Irag is attempting to construct nuclear weapons and currently possesses chemical & biological weapons. And the U.S. is being pushed by several Security Council member-nations to deal with Iraq only through and with the approval of the UN Security Council.

North Korea currently possesses nuclear weapons and admits the desire to build more (and, BTW, probably is in possession of chemical and biological weapons as well.) North Korea has also threatened South Korea, implicitly, by threatening to withdraw from the Armistice Agreement it has with South Korea. And the U.S. is being pushed by China, a member of the UN Security Council to deal with this problem alone.

Can someone please tell me why we are part of the UN?

James Jones said at March 14, 2003 12:00 PM:

There are three (primary) problems with your proposed strategy of cutting off trade with China to force them to squeeze North Korea into giving up its nuclear weapons program:

1) Economic sanctions are very blunt instruments that rarely harm dictators but always harm their people. This may be acceptable if we know that the dictatorship's internal security apparatus is weak enough to be overthrown by a popular revolt. The opposite is probably true in the short term. The Chinese Communist Party appears to have the will to use force on a large scale and appears to have the loyalty of the secret police and the Peoples Liberation Army.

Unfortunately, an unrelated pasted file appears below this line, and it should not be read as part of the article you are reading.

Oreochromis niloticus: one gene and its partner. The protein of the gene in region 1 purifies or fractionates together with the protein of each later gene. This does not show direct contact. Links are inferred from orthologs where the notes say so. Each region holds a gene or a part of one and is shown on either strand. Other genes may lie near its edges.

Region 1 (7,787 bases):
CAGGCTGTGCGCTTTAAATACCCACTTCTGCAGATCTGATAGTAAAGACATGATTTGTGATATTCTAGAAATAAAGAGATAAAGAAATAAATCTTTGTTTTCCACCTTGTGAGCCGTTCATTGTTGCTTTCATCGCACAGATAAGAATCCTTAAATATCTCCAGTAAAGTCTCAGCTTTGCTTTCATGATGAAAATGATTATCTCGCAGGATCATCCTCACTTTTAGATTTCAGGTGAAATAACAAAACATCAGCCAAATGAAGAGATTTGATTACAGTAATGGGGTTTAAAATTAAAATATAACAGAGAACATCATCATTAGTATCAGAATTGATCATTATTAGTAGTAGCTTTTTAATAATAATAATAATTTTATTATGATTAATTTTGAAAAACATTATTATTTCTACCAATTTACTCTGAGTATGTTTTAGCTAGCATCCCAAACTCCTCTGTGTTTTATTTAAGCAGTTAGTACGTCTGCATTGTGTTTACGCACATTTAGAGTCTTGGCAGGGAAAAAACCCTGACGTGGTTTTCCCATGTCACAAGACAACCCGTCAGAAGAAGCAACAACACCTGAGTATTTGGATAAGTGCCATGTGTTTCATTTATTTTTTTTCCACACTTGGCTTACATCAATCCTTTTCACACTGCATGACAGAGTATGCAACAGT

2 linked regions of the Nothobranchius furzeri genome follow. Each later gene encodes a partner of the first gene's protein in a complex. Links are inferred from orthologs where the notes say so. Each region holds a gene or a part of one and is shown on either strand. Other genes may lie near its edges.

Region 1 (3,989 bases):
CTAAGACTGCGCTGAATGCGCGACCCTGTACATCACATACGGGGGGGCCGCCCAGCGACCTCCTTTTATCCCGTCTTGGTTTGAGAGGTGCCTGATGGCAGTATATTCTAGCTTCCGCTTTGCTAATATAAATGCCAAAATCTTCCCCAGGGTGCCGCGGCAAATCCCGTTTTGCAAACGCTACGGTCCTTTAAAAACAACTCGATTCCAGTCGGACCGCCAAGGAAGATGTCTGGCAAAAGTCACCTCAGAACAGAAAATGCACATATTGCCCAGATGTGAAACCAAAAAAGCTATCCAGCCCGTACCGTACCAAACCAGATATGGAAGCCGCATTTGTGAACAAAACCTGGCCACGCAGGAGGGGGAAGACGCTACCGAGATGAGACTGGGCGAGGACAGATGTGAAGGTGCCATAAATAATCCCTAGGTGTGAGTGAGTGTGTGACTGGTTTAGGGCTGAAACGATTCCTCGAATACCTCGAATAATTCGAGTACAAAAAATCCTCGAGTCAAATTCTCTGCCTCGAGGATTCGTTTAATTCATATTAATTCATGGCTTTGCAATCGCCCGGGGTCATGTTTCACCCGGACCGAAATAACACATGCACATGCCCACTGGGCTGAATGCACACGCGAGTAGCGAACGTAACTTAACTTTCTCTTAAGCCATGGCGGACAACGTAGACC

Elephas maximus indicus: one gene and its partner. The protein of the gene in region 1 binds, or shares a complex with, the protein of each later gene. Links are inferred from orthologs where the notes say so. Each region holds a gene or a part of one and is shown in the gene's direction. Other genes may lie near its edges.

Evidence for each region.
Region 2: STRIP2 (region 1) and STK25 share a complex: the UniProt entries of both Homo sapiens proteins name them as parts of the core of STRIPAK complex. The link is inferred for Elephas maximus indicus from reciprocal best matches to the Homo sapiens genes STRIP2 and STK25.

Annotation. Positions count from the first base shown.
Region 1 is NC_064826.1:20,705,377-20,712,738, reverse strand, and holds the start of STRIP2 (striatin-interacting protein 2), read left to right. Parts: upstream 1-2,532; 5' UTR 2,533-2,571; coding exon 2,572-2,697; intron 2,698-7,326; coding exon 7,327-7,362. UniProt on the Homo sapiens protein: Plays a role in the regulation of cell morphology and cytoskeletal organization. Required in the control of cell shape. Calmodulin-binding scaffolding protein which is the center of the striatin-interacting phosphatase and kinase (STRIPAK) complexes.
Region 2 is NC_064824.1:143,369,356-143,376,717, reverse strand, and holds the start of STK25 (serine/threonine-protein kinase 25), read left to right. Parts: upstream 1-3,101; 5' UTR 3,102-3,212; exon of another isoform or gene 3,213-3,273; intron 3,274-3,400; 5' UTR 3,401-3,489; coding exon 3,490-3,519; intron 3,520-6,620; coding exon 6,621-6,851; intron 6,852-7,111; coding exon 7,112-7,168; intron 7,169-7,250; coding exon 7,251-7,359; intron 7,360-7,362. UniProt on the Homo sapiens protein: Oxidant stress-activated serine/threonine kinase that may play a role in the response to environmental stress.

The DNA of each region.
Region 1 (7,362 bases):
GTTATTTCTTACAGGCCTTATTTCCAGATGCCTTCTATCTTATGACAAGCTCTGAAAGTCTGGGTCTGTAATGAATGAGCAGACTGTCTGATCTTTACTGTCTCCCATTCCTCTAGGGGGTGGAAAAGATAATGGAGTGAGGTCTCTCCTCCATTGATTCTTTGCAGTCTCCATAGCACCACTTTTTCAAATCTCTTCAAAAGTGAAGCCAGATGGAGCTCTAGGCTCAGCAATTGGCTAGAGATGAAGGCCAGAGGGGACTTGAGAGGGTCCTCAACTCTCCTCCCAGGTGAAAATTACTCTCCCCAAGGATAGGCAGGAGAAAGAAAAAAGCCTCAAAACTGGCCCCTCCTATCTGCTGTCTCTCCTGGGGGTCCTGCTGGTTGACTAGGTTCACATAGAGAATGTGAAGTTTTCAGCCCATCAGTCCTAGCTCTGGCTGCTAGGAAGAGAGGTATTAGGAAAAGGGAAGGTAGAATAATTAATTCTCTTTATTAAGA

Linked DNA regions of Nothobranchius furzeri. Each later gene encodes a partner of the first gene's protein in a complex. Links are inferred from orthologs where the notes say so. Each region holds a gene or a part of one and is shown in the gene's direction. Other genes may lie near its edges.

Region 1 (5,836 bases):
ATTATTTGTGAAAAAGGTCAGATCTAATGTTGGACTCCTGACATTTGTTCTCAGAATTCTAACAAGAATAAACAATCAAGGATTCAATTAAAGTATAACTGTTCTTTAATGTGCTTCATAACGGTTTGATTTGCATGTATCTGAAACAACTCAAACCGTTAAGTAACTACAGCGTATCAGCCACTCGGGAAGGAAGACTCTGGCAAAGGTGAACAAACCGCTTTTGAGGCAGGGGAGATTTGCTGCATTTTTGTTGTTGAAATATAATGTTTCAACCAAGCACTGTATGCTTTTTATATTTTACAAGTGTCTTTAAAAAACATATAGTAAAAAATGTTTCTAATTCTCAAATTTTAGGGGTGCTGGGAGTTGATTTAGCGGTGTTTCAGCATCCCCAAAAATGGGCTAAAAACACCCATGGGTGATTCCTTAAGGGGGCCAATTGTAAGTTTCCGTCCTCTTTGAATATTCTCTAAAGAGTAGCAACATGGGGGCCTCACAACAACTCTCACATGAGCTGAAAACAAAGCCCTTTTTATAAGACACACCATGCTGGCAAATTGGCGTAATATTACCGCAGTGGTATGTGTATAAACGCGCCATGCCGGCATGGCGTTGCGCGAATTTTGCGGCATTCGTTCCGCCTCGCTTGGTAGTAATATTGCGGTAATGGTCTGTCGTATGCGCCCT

2) Economic sanctions against the Chinese will strengthen Chinese popular support for the Communist dictators, in the short term, and may push the Chinese to openly side with the North Koreans. The Chinese population is very nationalistic. Remember the reaction to the accidental bombing of the Chinese Embassy in Yugoslavia? That doesn't mean we should never use the trade weapon against the Chinese. However, we should use it when we want to go after China directly, not over N. Korea.

3) Economic strangulation doesn't deal directly, or quickly, with N. Korea's development of nuclear weapons and long-range ballistic missile technology. It also does not deal directly with the possibility of N. Korean sale of nuclear weapons to terrorist groups or other rogue states. Finally, it does not deal with the possibility that N. Korea will act on its threats to attack S. Korea, Japan, and the United States if sanctions are imposed on it. Time is the issue here. N. Korea will not immediately collapse if China cuts off all trade and aid. The N. Korean population is already destitute and enduring large food shortages but this has not made Kim Jong-Il's regime more cooperative. If anything, it has made them more aggressive and more willing to sell weaponry to anyone with cash.